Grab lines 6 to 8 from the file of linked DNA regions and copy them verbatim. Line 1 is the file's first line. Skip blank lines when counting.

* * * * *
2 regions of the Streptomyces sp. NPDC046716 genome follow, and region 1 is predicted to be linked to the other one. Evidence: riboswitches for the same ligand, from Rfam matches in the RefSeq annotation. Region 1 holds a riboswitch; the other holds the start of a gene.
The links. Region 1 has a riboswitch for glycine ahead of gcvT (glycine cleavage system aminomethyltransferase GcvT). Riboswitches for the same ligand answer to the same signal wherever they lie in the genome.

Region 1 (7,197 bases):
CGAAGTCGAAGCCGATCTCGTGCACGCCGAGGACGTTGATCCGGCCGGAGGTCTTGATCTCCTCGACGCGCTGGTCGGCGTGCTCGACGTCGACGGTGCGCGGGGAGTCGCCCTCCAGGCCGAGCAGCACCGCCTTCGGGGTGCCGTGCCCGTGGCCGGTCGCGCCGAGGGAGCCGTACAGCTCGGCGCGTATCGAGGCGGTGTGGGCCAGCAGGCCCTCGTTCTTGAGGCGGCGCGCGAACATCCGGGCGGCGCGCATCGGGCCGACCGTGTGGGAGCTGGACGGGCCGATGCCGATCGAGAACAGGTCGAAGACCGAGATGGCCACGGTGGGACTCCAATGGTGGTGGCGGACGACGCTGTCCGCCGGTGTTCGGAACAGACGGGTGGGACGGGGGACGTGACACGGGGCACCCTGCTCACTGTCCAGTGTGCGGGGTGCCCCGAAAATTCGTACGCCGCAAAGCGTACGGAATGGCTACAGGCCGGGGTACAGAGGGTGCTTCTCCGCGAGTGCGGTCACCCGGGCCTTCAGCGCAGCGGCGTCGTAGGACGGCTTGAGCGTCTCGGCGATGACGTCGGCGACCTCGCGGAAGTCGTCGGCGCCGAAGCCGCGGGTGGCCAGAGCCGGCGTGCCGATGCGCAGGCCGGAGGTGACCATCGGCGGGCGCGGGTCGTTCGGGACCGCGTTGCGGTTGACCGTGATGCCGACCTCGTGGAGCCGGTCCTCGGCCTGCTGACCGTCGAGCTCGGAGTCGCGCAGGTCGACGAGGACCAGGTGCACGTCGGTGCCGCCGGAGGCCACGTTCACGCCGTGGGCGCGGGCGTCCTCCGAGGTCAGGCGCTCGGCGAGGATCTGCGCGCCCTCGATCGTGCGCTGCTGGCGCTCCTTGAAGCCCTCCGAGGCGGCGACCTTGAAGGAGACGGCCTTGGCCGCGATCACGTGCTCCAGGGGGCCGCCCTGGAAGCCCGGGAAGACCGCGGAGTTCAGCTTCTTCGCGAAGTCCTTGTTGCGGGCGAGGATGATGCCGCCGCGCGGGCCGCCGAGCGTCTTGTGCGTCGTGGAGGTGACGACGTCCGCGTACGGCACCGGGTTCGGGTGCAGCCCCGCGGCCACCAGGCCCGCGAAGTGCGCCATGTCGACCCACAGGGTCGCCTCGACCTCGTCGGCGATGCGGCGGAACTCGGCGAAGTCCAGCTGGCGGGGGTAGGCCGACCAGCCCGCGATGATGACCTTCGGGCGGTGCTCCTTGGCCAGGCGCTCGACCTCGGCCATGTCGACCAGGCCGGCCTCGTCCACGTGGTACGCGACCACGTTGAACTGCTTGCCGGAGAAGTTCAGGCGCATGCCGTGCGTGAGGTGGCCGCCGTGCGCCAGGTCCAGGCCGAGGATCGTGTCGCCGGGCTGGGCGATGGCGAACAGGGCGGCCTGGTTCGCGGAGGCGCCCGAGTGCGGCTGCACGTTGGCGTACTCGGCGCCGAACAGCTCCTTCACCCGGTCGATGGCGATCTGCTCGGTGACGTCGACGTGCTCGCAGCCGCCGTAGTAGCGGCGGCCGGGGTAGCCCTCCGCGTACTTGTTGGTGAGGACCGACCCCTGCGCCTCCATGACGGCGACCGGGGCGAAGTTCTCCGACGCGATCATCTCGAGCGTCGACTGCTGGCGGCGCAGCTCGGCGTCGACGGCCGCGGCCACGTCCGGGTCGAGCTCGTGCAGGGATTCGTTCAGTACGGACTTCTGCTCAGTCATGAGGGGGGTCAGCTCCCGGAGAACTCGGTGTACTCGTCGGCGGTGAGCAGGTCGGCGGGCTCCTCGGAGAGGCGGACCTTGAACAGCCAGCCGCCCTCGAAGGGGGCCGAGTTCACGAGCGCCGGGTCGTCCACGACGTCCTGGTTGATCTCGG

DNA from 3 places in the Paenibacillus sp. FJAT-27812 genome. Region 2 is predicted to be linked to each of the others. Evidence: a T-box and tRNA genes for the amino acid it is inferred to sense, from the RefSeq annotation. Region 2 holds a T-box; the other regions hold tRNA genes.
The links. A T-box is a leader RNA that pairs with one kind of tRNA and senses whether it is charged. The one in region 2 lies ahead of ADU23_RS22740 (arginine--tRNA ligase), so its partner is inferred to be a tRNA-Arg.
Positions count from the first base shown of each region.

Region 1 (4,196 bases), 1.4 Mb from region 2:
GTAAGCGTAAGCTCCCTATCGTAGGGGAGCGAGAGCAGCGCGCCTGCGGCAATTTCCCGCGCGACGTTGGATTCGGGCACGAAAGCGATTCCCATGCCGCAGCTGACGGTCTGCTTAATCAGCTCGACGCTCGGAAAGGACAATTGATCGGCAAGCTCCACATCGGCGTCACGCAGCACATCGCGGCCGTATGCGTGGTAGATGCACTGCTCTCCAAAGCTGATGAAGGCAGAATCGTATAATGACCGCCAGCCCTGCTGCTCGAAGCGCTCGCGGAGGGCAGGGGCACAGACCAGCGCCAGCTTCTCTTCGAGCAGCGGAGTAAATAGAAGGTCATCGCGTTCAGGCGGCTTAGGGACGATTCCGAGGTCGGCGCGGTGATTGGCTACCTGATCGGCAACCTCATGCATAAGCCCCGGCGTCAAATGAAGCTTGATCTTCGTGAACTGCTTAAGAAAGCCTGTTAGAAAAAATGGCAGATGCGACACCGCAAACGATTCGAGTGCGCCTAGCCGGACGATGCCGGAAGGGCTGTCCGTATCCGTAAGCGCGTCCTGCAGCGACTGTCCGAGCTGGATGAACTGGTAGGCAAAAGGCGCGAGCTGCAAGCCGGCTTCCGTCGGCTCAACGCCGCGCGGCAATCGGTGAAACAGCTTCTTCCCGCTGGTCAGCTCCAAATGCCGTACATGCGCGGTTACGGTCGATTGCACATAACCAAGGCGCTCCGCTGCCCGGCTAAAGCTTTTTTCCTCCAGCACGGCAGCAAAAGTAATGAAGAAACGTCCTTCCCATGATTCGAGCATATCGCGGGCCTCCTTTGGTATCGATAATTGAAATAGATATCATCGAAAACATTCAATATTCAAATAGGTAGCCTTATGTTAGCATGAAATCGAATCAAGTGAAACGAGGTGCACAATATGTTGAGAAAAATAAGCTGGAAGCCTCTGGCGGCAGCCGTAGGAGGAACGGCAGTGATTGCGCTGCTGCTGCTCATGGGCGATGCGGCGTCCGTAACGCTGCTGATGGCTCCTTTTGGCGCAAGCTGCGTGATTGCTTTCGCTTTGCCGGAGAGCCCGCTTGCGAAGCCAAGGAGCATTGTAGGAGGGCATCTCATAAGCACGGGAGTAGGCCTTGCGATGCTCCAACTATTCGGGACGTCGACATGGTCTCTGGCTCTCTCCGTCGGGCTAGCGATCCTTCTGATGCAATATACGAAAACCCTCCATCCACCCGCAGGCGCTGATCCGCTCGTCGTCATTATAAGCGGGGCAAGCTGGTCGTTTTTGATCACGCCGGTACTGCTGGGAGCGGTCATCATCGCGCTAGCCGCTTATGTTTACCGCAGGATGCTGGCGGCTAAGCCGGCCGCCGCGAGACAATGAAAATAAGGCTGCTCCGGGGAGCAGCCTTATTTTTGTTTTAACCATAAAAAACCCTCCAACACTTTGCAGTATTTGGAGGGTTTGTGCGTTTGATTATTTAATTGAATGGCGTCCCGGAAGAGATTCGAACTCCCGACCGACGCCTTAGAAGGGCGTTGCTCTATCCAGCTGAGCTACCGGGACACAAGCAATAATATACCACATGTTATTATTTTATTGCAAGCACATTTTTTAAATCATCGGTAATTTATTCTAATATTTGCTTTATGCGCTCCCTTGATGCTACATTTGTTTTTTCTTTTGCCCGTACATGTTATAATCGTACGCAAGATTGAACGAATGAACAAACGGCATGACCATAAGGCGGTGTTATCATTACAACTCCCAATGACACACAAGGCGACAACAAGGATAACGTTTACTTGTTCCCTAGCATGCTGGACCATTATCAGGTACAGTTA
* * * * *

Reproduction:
The links. A T-box is a leader RNA that pairs with one kind of tRNA and senses whether it is charged. The one in region 2 lies ahead of ADU23_RS22740 (arginine--tRNA ligase), so its partner is inferred to be a tRNA-Arg.
Positions count from the first base shown of each region.

Region 1 (4,196 bases), 1.4 Mb from region 2: